125 historic structures
Seat, Central Texas
30° 6' 43" N, 97° 19' 1" W (30.111944, -97.316944)
28 miles E of Austin
17 miles S of Elgin on Hwy 95
12 miles W of Smithville
on Hwy 71
Population: 8,802 Est. (2017)
7,218 (2010) 5,340 (2000) 4,044 (1990)
Main Street that has appeared in many movies and TV movies, Bastrop's
Main Street is a world and a half a mile away from the Highway businesses
that are what most travelers think is Bastrop.
Crossing the Old Iron Bridge that spans the Colorado,
you immediately know you aren't in the fast lane, or Kansas either.
Immediately to the right you'll find the Crossing, a pleasant
escape where you can eat, drink, buy some clothing, baked goods and
even launch a canoe. Bed and Breakfast accommodations are available.
Walk along the river to Fisherman's Park or return for a stroll
down Main Street.
Historic buildings abound and there's even more in the residential
areas. There's no Courthouse Square, but there's a Courthouse
and a matching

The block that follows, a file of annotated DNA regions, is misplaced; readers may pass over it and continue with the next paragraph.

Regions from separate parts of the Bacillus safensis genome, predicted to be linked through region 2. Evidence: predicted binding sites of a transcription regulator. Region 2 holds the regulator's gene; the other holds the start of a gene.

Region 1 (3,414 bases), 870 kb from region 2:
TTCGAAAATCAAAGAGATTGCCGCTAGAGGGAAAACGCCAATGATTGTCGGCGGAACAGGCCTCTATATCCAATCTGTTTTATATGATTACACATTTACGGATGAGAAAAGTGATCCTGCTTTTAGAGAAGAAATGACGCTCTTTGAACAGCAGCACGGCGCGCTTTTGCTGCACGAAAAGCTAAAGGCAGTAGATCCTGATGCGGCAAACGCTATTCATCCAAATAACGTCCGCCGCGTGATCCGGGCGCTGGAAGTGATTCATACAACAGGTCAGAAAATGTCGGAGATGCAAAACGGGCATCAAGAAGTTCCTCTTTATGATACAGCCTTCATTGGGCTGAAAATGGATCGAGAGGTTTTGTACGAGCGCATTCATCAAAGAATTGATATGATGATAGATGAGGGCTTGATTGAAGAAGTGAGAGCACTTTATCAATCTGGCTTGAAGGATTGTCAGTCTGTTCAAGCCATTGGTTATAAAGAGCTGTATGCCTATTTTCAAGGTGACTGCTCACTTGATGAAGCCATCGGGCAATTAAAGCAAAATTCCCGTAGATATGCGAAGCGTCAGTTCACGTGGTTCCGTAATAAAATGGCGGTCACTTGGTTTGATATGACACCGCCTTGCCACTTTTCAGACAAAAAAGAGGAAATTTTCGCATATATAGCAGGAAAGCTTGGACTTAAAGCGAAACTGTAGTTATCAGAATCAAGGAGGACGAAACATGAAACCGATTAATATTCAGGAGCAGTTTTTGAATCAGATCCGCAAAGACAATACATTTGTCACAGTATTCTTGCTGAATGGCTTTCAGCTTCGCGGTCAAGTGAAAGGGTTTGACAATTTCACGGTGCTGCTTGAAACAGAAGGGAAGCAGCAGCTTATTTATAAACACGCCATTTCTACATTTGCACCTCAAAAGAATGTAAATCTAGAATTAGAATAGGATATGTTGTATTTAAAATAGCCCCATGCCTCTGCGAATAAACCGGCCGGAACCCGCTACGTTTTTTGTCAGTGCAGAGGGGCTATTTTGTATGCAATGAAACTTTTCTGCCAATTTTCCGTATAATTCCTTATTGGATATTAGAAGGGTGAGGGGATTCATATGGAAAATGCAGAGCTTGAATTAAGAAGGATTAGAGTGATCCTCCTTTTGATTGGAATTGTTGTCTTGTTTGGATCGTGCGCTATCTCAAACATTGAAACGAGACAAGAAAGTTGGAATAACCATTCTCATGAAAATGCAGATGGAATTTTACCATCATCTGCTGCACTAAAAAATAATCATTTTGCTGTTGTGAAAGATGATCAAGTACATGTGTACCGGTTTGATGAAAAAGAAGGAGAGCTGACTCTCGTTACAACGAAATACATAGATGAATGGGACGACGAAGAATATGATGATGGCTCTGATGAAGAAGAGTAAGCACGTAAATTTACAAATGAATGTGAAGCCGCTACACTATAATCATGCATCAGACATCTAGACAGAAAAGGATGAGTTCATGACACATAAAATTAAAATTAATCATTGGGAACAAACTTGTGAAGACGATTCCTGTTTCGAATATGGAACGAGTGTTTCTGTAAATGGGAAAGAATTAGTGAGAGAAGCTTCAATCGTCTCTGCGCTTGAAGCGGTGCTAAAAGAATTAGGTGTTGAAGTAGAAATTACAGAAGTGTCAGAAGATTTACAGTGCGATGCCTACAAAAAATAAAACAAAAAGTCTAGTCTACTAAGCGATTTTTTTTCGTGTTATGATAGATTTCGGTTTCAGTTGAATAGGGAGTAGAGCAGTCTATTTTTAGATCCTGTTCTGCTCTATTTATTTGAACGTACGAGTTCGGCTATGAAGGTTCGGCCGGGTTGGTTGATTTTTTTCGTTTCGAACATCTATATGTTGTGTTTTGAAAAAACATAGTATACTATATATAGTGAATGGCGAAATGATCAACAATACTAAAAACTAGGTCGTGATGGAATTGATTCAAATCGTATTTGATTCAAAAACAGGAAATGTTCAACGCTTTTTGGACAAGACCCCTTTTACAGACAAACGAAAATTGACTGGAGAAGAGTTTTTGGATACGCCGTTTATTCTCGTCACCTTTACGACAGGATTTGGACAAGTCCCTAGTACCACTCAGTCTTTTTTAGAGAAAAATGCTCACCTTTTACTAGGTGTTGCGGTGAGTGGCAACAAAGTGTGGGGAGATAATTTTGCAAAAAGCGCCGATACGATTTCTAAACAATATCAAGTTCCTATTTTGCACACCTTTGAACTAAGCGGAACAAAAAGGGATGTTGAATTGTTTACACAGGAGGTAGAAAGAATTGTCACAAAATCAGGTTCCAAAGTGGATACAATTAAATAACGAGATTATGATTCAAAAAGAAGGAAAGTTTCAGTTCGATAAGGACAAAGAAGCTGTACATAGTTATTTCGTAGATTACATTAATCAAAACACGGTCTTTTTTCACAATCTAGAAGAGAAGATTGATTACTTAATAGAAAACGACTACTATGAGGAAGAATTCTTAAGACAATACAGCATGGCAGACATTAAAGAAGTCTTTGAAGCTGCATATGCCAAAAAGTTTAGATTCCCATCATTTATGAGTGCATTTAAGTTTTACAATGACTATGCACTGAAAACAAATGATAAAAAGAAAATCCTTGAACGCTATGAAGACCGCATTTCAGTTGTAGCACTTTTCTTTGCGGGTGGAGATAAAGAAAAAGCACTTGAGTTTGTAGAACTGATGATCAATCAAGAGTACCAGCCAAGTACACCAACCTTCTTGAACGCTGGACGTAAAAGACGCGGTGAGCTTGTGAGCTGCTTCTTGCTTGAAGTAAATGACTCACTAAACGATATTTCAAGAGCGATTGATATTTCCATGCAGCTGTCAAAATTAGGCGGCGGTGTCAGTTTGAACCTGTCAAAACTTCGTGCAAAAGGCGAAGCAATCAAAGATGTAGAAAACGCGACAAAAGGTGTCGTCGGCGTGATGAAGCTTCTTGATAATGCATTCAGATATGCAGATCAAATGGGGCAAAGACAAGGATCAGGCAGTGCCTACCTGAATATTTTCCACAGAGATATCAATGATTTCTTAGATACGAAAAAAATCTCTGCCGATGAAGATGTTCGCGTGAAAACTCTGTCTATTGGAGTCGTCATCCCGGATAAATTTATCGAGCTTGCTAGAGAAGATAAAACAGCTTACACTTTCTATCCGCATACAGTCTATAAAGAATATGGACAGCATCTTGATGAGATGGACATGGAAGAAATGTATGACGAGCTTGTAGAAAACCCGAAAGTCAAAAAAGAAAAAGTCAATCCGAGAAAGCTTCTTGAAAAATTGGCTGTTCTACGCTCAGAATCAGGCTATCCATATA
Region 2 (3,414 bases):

jail connected by catwalk.
In December, 2012 the Bastrop County Historical Society
moved its museum and Visitor Center to 904 Main Street (in the downtown
historic district). The Museum and Visitor Center are open Monday
through Saturday from 10 am to 5 pm and Sunday from 1 pm to 4 pm.
Travel brochures, maps and information can be obtained at the Visitor
your time walking to the north end of Main. Restaurants,
antique stores, shops and a "proper" bookstore (Main Street Books)
with an excellent Texana section. The Chamber of Commerce
is here too, at 927 Main.
One mile north of town is another interesting old iron bridge,
but not celebrated like the one in town.
is a good one, consult your driving tour. Nice hilltop view. Walk
up the hill, don't drive especially if it's rained recently. It's
a nice place to visit, but you wouldn't like to become a resident.
attractions include The Opera House
at Camp Swift 1942 - The Tragic Death of Little Lucy Maynard
by Mike Cox ("Texas Tales")
Back in Texas' trail-driving days, a cow pony could cause a man
an awful lot of worry - especially a horse with idiosyncrasies...
Cotton from Bastrop to Matagorda by Mike Cox ("Texas Tales")
Hard to imagine Bastrop as an inland port, but during the 1840s
and continuing through the Civil War, Central Texans saw the Colorado
River not so much as a source of drinking water or place to fish
as a transportation artery connecting them with the Gulf of Mexico...
True Story of Texas Vengeance by Mike Cox
Real or imagined, the tale's illustrative of life -- and violent
death -- during Reconstruction, a period of continuing incivility
following the decidedly uncivil Civil War.
The Old Iron Bridge when it was new
Photo Courtesy of TXDoT
927 Main Street, 512-321-2419
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